Although, as a runner, you might expect to feel soreness or pain in the legs or abdominal muscles, experiencing ovarian pain after a run can cause you to feel concerned. Pain in the ovaries might indicate an ovarian or another gynecological disorder, a medical issue unrelated to the ovaries or a dietary problem. Ovarian pain that persists, worsens with self-care or is accompanied by other symptoms requires immediate medical evaluation.
In addition to pain in the lower right and lower left area of the pelvis where the ovaries are located, women might also experience symptoms such as tenderness upon palpitation of the abdomen, bloating, gas or abdominal cramps. The pain might spread across the lower pelvic region and radiate down the thighs or into the hips and back. Some women might experience pain after every run, while others might experience pain in the ovaries following a run only once or twice per month.
Pain in the area of the ovaries might result from a problem with the ovaries themselves, or with a nearby organ, muscle or ligament, which doctors call "referred pain." In some women, running can decrease blood flow to the intestines, described by the Running Times Magazine website as "angina of the abdomen." Runners who consume a diet rich in fiber might experience gas pain that mimics ovarian pain, and those who consume caffeine or become dehydrated during a run might develop abdominal cramping near the ovaries. Inflammation or arthritis of the pelvic bones can cause pain near the ovaries, which is aggravated by running, explains the website. Uterine disorders including fibroids and endometriosis can also cause lower pelvic pain after strenuous exercise. If the pain occurs about two weeks before the woman's period is due, the pain might result from ovulation. Women with ovarian cysts might also experience pain in the pelvis after strenuous exercise such as running. Rarely, ovarian pain experienced after running could result from ovarian cancer.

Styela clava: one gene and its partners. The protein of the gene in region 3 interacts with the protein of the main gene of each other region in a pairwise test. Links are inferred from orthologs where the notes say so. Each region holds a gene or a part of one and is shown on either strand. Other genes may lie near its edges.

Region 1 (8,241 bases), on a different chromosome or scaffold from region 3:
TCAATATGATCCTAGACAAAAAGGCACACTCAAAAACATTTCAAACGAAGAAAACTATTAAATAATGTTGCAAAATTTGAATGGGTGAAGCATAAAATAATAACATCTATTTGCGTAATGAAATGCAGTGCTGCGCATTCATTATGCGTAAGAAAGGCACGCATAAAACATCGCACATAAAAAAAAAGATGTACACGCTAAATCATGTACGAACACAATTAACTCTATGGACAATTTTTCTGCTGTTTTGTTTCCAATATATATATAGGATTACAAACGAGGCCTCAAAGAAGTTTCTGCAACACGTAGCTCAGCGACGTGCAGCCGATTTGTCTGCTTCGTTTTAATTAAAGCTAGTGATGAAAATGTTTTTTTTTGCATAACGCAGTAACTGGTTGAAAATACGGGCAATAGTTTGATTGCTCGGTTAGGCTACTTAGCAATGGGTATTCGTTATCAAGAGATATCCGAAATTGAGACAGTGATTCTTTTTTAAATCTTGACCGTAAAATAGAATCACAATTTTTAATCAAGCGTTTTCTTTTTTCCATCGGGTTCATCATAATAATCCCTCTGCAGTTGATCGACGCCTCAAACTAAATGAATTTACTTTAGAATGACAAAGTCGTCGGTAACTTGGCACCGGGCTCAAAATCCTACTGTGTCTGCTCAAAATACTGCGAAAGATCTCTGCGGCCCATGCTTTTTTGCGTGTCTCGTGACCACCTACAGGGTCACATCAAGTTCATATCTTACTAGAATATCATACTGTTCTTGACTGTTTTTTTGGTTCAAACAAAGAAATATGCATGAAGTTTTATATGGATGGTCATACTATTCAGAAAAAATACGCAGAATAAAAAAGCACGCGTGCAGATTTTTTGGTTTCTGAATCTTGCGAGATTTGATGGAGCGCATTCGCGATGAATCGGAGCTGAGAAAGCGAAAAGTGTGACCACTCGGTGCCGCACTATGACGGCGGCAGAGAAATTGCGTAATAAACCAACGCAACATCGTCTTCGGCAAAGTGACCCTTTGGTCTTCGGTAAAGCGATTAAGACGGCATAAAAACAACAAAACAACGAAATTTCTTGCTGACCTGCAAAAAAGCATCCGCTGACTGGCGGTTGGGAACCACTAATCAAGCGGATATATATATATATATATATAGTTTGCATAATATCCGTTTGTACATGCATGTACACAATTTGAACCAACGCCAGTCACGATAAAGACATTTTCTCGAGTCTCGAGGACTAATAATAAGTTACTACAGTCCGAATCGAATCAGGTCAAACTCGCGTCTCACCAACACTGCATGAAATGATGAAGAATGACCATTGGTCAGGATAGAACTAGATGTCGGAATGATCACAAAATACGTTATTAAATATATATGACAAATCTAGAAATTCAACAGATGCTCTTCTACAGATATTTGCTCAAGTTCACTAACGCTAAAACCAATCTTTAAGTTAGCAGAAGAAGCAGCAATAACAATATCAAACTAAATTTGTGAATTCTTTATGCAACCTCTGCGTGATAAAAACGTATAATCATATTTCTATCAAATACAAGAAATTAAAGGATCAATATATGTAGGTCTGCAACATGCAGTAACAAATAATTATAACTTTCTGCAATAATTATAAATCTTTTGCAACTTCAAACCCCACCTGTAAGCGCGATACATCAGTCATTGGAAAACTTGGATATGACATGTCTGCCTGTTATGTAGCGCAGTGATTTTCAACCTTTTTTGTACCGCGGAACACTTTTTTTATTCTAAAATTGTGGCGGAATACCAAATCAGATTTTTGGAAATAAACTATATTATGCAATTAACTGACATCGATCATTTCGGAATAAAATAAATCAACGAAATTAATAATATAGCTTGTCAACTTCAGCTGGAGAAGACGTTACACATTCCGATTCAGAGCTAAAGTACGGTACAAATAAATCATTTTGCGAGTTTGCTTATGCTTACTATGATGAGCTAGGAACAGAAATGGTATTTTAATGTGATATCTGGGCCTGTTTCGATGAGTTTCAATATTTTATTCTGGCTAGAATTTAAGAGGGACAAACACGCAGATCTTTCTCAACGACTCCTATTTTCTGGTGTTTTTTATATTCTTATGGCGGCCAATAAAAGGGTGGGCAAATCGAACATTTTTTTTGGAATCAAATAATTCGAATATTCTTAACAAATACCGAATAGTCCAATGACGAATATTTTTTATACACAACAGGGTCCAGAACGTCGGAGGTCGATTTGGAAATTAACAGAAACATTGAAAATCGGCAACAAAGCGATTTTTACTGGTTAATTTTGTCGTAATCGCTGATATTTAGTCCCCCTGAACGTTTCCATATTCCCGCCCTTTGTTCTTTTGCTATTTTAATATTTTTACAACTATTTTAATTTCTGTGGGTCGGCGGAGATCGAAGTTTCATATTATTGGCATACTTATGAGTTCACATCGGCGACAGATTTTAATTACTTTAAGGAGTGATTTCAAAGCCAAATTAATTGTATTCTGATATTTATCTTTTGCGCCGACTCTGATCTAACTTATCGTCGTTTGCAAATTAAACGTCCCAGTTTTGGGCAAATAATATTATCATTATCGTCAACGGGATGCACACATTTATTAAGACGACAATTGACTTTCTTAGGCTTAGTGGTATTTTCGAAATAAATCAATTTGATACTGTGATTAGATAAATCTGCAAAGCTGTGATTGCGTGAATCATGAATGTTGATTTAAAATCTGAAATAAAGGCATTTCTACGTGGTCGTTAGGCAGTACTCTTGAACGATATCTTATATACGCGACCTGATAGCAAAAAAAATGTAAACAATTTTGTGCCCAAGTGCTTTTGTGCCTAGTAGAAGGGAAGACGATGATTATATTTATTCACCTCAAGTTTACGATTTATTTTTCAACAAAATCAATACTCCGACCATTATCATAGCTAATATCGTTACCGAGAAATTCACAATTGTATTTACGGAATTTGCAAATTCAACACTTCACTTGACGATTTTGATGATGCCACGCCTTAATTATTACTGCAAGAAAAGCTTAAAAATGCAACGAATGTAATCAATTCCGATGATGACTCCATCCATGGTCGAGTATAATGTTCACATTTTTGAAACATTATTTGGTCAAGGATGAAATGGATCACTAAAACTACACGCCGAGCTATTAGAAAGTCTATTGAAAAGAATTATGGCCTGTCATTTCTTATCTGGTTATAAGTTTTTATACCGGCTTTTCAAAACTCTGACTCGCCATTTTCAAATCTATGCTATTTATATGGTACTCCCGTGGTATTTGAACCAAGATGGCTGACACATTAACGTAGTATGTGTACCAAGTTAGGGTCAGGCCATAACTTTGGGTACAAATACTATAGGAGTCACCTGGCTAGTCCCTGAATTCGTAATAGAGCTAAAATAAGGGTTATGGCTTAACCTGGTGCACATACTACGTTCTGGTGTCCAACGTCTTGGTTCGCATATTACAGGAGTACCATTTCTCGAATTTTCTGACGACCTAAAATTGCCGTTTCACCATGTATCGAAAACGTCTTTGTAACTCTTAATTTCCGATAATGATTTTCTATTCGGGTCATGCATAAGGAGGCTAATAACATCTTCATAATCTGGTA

Ovarian pain resulting from dehydration is treatable at home by consuming electrolyte-enhanced or sports drinks. Doctors might recommend over-the-counter pain relievers for pain resulting from arthritis, ovulation pain or uterine disorders; taking the medicine before a run might help lessen your pain while running. Doctors usually treat fibroids, cysts or endometriosis with surgical therapy, and ovarian pain resulting from ovarian cancer might require surgery, chemotherapy and radiation treatments.
Staying well hydrated before and during a run and avoiding excessive intake of caffeine or dietary fiber might help prevent ovarian pain due to digestive problems. Maintaining a healthy weight and balanced diet might help prevent gynecological disorders that lead to ovarian pain. Stretching before and after a run, and alternating time spent running with periods of walking might also help prevent ovarian pain in runners with inflammation or arthritis of the pelvis.